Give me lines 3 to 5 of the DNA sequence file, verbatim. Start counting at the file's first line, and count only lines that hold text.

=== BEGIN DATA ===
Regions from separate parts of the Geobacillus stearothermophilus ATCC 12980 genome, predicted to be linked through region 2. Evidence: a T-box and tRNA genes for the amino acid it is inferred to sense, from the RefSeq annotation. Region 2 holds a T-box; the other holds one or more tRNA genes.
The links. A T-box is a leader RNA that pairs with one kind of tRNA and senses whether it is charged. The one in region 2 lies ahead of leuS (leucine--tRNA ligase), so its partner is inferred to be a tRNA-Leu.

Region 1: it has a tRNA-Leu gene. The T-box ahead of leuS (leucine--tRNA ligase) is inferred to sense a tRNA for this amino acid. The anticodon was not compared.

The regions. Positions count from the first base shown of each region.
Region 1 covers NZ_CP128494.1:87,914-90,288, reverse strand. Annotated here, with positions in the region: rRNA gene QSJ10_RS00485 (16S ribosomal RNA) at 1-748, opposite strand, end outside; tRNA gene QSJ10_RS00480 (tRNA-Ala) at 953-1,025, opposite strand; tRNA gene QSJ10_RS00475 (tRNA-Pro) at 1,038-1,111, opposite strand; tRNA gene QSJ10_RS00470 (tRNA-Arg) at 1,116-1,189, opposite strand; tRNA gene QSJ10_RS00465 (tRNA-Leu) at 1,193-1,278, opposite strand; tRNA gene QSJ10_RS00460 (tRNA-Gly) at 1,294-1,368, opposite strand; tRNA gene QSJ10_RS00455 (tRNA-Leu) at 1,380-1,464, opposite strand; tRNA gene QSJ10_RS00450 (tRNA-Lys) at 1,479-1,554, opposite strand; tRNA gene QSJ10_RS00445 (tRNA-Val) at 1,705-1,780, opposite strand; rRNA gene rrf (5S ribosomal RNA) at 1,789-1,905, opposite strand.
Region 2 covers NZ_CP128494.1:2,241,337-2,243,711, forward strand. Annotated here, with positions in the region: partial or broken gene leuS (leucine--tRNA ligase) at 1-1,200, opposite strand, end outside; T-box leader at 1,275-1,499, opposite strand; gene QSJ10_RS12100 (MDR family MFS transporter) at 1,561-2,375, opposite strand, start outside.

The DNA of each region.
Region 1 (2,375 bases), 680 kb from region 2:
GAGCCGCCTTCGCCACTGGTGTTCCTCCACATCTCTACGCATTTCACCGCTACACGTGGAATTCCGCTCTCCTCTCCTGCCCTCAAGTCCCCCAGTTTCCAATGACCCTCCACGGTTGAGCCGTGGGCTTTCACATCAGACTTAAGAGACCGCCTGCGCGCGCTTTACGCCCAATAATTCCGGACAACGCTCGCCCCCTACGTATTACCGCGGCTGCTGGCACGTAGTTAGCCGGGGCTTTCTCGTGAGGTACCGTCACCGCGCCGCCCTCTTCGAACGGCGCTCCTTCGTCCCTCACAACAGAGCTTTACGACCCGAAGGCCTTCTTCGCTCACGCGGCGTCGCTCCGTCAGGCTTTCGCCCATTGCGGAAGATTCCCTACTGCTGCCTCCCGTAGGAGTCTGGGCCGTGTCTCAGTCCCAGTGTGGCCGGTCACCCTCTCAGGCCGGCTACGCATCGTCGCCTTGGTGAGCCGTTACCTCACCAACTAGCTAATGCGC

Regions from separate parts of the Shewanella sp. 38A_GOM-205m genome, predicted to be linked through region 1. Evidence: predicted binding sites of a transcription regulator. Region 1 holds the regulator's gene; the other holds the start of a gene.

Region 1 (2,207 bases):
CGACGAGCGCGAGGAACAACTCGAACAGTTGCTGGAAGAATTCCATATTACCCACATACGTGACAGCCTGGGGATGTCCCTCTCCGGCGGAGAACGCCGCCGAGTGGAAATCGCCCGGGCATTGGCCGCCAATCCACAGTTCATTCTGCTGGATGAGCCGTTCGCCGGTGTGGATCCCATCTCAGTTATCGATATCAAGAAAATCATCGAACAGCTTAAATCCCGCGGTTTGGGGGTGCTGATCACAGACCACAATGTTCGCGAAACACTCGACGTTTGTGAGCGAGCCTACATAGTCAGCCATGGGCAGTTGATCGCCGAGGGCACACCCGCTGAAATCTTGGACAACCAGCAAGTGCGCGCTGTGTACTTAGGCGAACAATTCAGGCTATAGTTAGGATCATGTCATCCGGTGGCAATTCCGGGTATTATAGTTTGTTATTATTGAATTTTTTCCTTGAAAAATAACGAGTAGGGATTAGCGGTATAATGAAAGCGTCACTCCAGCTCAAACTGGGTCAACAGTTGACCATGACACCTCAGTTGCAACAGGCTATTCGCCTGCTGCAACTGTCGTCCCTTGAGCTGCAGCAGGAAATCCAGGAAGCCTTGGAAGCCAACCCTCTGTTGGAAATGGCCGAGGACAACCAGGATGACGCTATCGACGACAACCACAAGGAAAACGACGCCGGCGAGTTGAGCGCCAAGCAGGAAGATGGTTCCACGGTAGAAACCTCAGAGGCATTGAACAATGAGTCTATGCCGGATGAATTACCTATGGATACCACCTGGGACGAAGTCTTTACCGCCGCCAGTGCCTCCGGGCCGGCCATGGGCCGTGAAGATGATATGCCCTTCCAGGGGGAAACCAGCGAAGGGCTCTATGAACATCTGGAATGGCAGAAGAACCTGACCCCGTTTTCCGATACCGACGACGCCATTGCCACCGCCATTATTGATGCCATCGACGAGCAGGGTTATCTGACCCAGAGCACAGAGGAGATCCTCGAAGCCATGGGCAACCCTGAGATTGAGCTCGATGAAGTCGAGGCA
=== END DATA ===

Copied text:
Region 1: it has a tRNA-Leu gene. The T-box ahead of leuS (leucine--tRNA ligase) is inferred to sense a tRNA for this amino acid. The anticodon was not compared.

The regions. Positions count from the first base shown of each region.
Region 1 covers NZ_CP128494.1:87,914-90,288, reverse strand. Annotated here, with positions in the region: rRNA gene QSJ10_RS00485 (16S ribosomal RNA) at 1-748, opposite strand, end outside; tRNA gene QSJ10_RS00480 (tRNA-Ala) at 953-1,025, opposite strand; tRNA gene QSJ10_RS00475 (tRNA-Pro) at 1,038-1,111, opposite strand; tRNA gene QSJ10_RS00470 (tRNA-Arg) at 1,116-1,189, opposite strand; tRNA gene QSJ10_RS00465 (tRNA-Leu) at 1,193-1,278, opposite strand; tRNA gene QSJ10_RS00460 (tRNA-Gly) at 1,294-1,368, opposite strand; tRNA gene QSJ10_RS00455 (tRNA-Leu) at 1,380-1,464, opposite strand; tRNA gene QSJ10_RS00450 (tRNA-Lys) at 1,479-1,554, opposite strand; tRNA gene QSJ10_RS00445 (tRNA-Val) at 1,705-1,780, opposite strand; rRNA gene rrf (5S ribosomal RNA) at 1,789-1,905, opposite strand.